As for master passwords, they are a good tool, but don't put too much faith into them. A serious attacker that has the opportunity to go up against your master password has already gotten far enough to put in a keylogger. It's moderate protection against grab and run attacks on the database while the system is off though, and good protection against casual snoops, but it's not going to stop someone who's serious about getting your password from taking advantage of an unlocked PC.

In summary:

  • Saving passwords on the computer is not a serious security risk in and of itself, but it's an aggravating factor that can make it easier for the bad guys to take advantage of your carelessness if you leave your computer unlocked or let someone else use the computer while you are logged in. (They can still do the same damage without you saving your passwords - saved passwords just make it easier for them.)
  • Saving your password on the computer makes it easier to use secure, unique passwords.
  • Basic security discipline like not walking away from the computer without locking it, not sharing your passwords, not saving YOUR password for the benefit of another user on their PC, and not letting someone else work under your login are far more important security considerations than whether or not to save passwords.
  • A master password is still a good idea if you have the option (defense in depth), but don't let it give you a false sense of security. It's an additional factor, not an excuse to be careless elsewhere.
  • What if you give someone your laptop for browsing little time and he/she sees your all saved password the way the person has described in a Question? – rohan-patel Aug 18 '12 at 22:28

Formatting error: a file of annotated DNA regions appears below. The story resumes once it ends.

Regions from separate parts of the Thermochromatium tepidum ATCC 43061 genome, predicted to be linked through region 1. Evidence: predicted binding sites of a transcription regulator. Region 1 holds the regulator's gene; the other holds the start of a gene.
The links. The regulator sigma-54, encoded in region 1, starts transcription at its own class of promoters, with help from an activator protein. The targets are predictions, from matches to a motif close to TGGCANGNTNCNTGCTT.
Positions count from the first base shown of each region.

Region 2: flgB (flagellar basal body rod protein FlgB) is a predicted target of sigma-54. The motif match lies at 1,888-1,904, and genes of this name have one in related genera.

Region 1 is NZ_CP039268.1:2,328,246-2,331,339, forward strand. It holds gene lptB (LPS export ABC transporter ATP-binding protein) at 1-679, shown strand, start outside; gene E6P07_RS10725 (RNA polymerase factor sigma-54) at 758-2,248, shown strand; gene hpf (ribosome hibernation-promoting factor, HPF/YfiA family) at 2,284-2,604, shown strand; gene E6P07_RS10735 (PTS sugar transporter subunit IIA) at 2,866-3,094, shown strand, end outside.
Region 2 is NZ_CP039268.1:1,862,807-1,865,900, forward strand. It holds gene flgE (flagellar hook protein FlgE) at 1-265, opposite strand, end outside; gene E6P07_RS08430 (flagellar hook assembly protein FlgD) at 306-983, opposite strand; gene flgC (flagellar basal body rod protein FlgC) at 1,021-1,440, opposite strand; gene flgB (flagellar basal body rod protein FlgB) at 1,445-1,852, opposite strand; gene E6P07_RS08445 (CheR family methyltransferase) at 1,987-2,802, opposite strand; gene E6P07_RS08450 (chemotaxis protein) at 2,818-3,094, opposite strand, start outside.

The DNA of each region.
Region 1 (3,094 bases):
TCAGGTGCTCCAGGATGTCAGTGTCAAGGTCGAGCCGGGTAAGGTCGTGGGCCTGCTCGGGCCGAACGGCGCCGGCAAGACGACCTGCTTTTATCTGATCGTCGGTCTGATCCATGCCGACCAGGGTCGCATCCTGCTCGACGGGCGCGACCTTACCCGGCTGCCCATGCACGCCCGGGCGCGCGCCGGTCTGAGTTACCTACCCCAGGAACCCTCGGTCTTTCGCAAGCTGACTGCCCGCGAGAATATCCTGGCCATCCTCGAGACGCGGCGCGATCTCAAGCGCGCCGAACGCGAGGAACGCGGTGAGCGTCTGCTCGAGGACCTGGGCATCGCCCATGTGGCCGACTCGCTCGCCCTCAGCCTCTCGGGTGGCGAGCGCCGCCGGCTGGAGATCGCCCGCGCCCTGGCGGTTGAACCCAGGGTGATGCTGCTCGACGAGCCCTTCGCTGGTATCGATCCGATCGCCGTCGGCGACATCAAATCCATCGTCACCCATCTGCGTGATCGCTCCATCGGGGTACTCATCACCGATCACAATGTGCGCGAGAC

I think there are two things that have to be clarified:

  1. Firefox allows setting a master password to keep all of your passwords safe (you must type in the master password before it will show you the passwords, or put in in a password box).
  2. Chrome encrypts the passwords using the user's windows login password.

Why google does something is not some that can be answered by anyone (other than google). Here is what they have said so far:

‘Our decision not to implement the Master Password feature is based on our belief that it creates a false sense of security instead of actually providing a strong security benefit’

I don't get it, and neither do a lot of people, but that is the current status of things. If you don't like this part of chrome, use something like LastPass.


The passwords are not shown easily to anyone. One would have access to your Windows user account, otherwise your passwords cannot be shown. Since noboy except you should have access to your account (by knowing your password), I cannot see how the behavior of Chrome could be a security issue.

While Internet Explorer has no native way to show stored passwords, they are still available to any user that has access to your account, e.g. by using tools like http://www.nirsoft.net/utils/internet_explorer_password.html. Not giving a native way could be seen as a kind of pseudo security.